It wasn’t going to be a very good year at Level Cross, North Carolina. The 383 V-8 could not match the Super Duty 421 cubic inch V-8 fielded by Pontiac, nor the 409 cubic inch Chevrolet V-8. Ford wasn't doing so well with its 390 cubic inch engine either, although the slippery shape of the Starliner let the Fords run well in the draft.
The 1961 Petty-built Plymouths were strong, but they weren't always the best of handlers, and instability sometimes made for problems. Even equipped with a Maurice Petty tuned 413, the Plymouths just did not have the top end speed to stay up front in a long race, and were nowhere at a place like Daytona.
In the 1961 hundred-mile qualifying race, Richard Petty got hit by Junior Johnson's out of control Pontiac at the Daytona track. The impact sent Petty's #43 to riding along on the guard rail, until the Plymouth went airborne and catapulting skyward. Just that quick, it went out of sight, and slammed into the parking lot below the turn. Richard, intent on scrambling out of the tangled mess, twisted his ankle while running away from the car. That was his only injury, except for bits of broken glass in his eyes that he didn't notice until later.
As he was exiting the Infield Care Center to have the glass fragments removed, he heard the track loudspeaker announce that #42 Plymouth, with driver Lee Petty, had gone over the guard rail in almost the same spot as Richard had done, after being tagged by John Beauchamp in a Chevrolet. Lee was at full throttle, whereas Richard had been partially slowed down. Plymouth #42 vaulted the guard rail and leapt out into the air. It slammed down into the parking lot, compressing the roof downwards, and the chassis upwards. The car looked like it had been placed in a crusher. Smoke curled up from several places under the hood. By the time rescue crews reached him, the three time NASCAR champion Lee Petty was near death.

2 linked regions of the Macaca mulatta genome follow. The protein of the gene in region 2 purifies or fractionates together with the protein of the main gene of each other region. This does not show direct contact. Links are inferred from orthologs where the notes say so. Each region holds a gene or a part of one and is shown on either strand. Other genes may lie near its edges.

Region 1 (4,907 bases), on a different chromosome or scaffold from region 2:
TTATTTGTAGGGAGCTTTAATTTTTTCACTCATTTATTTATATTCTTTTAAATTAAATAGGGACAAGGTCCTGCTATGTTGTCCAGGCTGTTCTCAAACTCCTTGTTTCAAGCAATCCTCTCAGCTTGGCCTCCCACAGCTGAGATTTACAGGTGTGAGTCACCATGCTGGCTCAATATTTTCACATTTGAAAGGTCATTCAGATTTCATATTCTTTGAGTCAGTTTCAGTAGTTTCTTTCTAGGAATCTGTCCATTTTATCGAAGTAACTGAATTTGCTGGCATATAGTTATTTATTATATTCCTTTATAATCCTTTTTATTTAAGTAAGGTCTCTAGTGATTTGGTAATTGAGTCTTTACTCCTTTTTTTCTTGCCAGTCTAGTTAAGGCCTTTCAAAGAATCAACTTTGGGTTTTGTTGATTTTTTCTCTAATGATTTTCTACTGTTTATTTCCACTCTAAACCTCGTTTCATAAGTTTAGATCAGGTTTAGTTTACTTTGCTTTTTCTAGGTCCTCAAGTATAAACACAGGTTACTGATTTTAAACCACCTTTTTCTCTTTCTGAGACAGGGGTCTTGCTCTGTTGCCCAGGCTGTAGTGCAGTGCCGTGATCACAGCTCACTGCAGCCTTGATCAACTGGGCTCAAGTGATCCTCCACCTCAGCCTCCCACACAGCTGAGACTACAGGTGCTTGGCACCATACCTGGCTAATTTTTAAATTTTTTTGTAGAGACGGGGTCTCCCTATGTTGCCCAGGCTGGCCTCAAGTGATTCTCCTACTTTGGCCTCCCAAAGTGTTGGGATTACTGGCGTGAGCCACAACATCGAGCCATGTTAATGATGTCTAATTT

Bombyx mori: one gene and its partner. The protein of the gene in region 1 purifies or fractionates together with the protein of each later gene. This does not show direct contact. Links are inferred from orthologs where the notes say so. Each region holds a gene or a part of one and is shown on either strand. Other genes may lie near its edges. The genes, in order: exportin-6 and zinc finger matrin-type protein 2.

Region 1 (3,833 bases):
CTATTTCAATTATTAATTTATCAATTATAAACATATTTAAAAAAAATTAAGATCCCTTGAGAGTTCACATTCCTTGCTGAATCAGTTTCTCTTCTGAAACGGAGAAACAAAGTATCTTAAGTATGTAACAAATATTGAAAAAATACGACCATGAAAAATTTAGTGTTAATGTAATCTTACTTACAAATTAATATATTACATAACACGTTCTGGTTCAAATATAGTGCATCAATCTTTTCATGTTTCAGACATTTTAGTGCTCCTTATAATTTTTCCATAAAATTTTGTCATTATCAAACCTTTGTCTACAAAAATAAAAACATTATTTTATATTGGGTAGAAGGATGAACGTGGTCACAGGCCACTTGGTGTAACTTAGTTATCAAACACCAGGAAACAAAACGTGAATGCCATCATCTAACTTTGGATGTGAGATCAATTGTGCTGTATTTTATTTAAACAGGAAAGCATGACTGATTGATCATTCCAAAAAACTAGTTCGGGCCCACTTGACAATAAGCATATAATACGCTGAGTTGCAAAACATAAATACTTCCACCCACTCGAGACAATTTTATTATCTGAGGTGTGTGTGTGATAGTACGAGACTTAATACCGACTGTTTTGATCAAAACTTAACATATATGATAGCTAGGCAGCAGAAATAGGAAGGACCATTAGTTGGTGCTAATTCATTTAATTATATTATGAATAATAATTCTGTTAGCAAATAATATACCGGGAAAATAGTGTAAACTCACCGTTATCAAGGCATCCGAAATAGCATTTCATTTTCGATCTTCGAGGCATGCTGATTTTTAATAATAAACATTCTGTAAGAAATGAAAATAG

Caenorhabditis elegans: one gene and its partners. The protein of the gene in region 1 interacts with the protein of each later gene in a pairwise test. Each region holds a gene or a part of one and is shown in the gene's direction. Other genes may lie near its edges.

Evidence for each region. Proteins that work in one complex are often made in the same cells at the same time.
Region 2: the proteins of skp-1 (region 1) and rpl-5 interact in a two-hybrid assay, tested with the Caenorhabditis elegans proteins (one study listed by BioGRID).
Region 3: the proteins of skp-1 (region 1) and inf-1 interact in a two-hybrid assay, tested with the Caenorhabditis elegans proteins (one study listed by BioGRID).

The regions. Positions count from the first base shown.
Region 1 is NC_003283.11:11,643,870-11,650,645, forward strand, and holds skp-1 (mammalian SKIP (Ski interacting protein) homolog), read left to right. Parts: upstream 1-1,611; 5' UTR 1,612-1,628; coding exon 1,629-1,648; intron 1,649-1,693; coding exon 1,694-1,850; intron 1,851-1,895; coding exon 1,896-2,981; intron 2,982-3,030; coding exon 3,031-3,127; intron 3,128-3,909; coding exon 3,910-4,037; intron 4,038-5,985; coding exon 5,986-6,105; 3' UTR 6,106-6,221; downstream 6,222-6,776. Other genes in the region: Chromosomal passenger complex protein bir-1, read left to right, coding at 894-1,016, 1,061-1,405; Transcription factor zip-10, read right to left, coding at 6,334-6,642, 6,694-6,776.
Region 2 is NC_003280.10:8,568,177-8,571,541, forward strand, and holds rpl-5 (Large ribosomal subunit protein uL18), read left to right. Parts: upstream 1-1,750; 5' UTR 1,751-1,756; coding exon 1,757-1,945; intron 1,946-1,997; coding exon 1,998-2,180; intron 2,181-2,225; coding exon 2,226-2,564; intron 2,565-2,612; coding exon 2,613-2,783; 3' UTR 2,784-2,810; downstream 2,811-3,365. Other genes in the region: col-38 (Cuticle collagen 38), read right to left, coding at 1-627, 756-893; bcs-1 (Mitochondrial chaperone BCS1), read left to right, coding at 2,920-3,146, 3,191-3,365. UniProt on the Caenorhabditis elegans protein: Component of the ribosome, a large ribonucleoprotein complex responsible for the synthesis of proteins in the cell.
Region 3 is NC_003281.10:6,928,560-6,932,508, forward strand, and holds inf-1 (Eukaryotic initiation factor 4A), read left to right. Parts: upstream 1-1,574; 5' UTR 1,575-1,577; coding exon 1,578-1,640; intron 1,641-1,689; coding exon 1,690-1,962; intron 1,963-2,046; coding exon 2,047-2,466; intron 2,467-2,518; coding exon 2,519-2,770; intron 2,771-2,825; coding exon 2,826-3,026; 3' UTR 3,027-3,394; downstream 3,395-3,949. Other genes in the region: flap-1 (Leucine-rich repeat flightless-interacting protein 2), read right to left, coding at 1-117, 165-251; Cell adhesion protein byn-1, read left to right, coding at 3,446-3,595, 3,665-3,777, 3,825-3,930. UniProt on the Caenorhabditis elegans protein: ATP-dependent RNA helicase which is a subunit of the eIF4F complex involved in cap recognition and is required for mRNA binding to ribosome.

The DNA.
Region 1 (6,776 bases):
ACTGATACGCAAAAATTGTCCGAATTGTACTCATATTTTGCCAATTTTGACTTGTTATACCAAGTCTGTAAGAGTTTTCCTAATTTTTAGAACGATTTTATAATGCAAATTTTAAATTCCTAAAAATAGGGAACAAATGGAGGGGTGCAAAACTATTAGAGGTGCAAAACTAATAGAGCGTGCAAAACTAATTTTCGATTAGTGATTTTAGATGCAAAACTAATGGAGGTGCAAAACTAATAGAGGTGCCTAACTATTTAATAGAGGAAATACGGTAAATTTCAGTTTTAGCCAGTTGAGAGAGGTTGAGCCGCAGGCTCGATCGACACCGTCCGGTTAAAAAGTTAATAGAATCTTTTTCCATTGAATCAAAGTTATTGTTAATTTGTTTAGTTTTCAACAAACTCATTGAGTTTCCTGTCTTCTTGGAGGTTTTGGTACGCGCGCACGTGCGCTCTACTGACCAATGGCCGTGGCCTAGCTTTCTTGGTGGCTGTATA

To this day, neither Lee nor any member of the Petty family have discussed the extent or circumstances of Lee's injuries. However, they were certainly extensive, as he lay in the hospital for months. His first public appearance was over a year later in a race in April at Martinsville, Virginia. Lee made no more attempts in 1962. He was smart enough not to delude himself. He competed in some small races or drove relief a couple times in later years, but his career effectively ended in February 1961 at Daytona.
That meant that Plymouth was down to being represented by one car for most of 1961. The executives in Detroit had to deal with the new boss, Richard Petty. It is a credit to him that he finished 8th in NASCAR points that year. (A gentleman named Ned Jarrett won the NASCAR series that year, his first title.) While the Petty operation wasn't exactly rolling in money for 1961, it survived.